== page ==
Understanding by Design is a methodology (Wiggins & McTighe, 2005) that anchors the curriculum construction process on the end learning goals and evidences of learning. The virtual student’s interactions will guide the user through these steps which provide a structure and sequence that ultimately produces a more cohesive and effective learning experience. By starting with what the student will end up with in terms of knowledge, skills, or understandings, the user will be focused on a clear end goal thus producing better directed content.
Technological Pedagogical Content Knowledge (TPACK) is a framework that builds on Lee Shulman’s construct of pedagogical content knowledge (PCK) to include technology knowledge (Koehler & Mishra, 2009). LDX aims to act precisely within this space insofar as it integrates the complex interaction among three bodies of knowledge: content, pedagogy, and technology. LDX “produces the types of flexible knowledge needed to successfully integrate technology use into teaching.” (Koehler & Mishra, 2009)
DESIGN OF THE LEARNING EXPERIENCE
Existing solutions (“competition”):
LXD is a construct that, for the purposes of this project, will build upon an existing LMS avoiding the enormous task of creating from scratch an entire system to handle content and course organization. It will also build upon the existing “course on creating a course”, which is in effect the main competition of the platform. Users might rather go through such a course and then plan out and publish their own course, without any intrusion from the virtual student. With this in mind, the goal of LDX is to test if such an integration or synchronicity of learning and doing is effective.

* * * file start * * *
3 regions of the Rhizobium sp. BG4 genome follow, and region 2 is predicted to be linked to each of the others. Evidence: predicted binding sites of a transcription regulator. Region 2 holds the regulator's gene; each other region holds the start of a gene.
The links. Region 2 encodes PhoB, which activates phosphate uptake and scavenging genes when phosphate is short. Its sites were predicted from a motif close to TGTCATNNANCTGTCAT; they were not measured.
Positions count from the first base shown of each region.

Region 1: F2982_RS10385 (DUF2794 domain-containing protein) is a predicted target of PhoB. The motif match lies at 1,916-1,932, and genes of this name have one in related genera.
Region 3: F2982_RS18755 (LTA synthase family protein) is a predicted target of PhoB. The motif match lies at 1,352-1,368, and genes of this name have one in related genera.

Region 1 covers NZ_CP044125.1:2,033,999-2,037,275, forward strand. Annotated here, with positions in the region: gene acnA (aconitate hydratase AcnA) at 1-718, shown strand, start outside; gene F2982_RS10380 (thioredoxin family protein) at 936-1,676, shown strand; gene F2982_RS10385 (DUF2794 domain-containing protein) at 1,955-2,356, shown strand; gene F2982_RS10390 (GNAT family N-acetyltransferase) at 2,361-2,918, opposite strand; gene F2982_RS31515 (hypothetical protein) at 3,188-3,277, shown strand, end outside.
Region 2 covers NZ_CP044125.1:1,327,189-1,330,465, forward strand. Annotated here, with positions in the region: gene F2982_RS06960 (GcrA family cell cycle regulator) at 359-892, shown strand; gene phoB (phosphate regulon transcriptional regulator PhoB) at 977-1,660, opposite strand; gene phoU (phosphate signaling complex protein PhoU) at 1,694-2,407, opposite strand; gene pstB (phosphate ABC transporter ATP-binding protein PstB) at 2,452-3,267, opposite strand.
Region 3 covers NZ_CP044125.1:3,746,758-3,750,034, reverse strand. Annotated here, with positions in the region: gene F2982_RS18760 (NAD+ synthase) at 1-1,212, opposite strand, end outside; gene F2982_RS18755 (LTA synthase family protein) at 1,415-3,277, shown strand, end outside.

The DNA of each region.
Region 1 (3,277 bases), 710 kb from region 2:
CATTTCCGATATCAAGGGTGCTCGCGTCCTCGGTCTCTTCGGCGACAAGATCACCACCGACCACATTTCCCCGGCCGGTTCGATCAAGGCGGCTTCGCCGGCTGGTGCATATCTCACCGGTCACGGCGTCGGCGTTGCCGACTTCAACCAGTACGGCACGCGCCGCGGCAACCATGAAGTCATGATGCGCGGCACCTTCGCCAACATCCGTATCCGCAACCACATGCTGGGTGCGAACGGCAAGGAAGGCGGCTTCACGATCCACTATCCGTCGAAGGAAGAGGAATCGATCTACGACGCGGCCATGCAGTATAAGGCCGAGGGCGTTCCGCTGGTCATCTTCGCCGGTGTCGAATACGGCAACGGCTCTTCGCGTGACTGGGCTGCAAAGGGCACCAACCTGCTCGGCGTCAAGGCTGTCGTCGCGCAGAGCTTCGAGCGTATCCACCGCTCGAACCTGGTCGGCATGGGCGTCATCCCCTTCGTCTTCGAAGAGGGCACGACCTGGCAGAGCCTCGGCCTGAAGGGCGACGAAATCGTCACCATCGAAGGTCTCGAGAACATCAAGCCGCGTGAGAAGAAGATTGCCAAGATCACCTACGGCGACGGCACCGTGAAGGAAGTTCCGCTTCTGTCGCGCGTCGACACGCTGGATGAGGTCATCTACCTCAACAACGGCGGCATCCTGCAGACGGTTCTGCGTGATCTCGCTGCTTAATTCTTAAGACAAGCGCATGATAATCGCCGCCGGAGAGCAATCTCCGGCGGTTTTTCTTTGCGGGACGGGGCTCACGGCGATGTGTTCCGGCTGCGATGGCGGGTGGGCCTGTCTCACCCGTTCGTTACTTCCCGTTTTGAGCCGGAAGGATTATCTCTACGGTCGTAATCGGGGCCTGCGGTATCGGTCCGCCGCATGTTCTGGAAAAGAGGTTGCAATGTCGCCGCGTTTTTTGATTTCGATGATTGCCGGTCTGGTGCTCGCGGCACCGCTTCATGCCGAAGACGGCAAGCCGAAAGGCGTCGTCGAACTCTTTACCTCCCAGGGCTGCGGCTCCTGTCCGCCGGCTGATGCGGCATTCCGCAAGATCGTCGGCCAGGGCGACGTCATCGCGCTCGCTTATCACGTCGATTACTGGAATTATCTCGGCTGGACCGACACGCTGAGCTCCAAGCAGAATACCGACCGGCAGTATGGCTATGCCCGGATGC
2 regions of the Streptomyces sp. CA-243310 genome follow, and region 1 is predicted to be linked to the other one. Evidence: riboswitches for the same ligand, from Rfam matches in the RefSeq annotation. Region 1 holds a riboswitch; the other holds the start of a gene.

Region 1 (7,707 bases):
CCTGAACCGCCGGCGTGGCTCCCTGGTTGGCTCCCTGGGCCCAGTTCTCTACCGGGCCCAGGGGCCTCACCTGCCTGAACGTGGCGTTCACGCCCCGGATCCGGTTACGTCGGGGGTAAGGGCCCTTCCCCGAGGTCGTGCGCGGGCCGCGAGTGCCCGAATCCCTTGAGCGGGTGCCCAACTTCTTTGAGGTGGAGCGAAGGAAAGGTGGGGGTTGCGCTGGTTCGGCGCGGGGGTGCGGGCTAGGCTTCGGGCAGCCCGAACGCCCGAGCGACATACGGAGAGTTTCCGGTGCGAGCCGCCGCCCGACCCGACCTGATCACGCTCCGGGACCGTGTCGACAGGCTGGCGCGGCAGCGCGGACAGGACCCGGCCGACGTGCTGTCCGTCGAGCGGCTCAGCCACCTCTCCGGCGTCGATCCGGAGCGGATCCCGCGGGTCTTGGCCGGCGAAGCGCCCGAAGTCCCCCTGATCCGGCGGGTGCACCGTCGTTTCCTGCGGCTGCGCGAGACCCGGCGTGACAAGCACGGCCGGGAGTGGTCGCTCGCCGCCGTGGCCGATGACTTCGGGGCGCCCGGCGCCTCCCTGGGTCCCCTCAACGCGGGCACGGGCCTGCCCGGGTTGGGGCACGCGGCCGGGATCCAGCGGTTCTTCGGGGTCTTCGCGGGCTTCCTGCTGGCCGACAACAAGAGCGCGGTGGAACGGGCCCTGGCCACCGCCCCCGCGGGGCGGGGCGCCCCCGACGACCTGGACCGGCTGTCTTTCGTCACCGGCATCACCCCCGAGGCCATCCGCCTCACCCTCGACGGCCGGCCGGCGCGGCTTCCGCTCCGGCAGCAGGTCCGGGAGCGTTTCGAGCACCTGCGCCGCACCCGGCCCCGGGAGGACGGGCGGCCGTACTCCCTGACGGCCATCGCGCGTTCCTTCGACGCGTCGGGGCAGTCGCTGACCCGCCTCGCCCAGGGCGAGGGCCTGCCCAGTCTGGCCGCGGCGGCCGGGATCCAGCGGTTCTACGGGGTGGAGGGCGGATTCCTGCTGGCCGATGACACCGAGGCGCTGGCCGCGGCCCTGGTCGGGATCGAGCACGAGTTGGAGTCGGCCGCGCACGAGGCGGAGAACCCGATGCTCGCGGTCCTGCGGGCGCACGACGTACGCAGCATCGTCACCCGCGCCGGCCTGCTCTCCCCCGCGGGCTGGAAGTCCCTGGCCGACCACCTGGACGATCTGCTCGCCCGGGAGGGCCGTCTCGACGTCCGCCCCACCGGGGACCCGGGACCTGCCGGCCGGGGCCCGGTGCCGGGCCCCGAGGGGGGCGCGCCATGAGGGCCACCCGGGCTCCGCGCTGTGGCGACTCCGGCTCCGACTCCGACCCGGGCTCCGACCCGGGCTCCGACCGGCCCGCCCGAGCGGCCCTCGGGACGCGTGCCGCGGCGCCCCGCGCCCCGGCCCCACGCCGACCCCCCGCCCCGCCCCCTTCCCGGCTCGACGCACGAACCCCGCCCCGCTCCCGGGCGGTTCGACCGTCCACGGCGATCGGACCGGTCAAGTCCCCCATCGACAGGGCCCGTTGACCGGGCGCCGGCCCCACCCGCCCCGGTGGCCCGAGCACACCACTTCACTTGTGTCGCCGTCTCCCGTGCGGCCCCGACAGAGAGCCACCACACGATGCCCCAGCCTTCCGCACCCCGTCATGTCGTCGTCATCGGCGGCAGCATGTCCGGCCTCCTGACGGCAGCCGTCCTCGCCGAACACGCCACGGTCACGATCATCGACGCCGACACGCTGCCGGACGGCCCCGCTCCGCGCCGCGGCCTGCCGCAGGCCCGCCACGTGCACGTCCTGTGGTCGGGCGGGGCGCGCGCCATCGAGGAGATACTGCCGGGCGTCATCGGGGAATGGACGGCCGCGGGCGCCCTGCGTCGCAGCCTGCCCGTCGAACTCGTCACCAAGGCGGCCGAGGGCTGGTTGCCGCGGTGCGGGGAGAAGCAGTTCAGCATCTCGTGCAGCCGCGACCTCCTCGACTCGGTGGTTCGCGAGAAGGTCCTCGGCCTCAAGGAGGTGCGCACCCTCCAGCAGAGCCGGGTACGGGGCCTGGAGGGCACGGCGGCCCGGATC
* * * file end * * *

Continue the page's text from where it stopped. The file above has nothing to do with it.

Most LMSs offer, within their course creation templates, simple text fields or spaces to fill out the learning objective for each section or lesson for example. LDX takes it a step further by providing leading questions and best practices for each step of the process. It also introduces adaptive feedback based on the content already published on the platform. LDX proposes to analyze the content, media types, and sequence of activities in order to suggest what the user might do next.
Looking at Udemy for example, I’ve found several areas/content that aim at helping the user through the process, yet they are always clearly external to to content publication area. These external areas provide further readings, suggestions, and helpful tips yet they are static in nature.
- Automatic Messages
- Welcome Message
- Congratulations Message
- Course Goals
- Intended Audience
- Course Requirements
- Instructional Level
- Course Summary
Approach for Design:
LDX will be a web-based tool which will overlay the existing LMS with the virtual student along with texts, images, and video triggered by analyzing the steps and content being published in the course. Let’s say that the user has published a 30 minute video – LDX might suggest that the video should be shorter. If the user publishes 50 pages of text with no images, LDX might suggest that images illustrate concepts more powerfully that text alone. LDX might prompt the user to insert a knowledge-check or reflection activity once the user has published 5 pieces of content. The idea is to provoke the user to think about how the learner will be processing the content towards learning.
The key features of LDX are:
- Virtual Student
- 3D character that talks to the user
- Guides the user through the process of creating the content
- Asks questions about the content and format of the course as it is created
- Course Publication Tool
- Curated Content
- Access to similar courses to get examples
- Ability to link to external material for student’s reference
EVIDENCE OF SUCCESS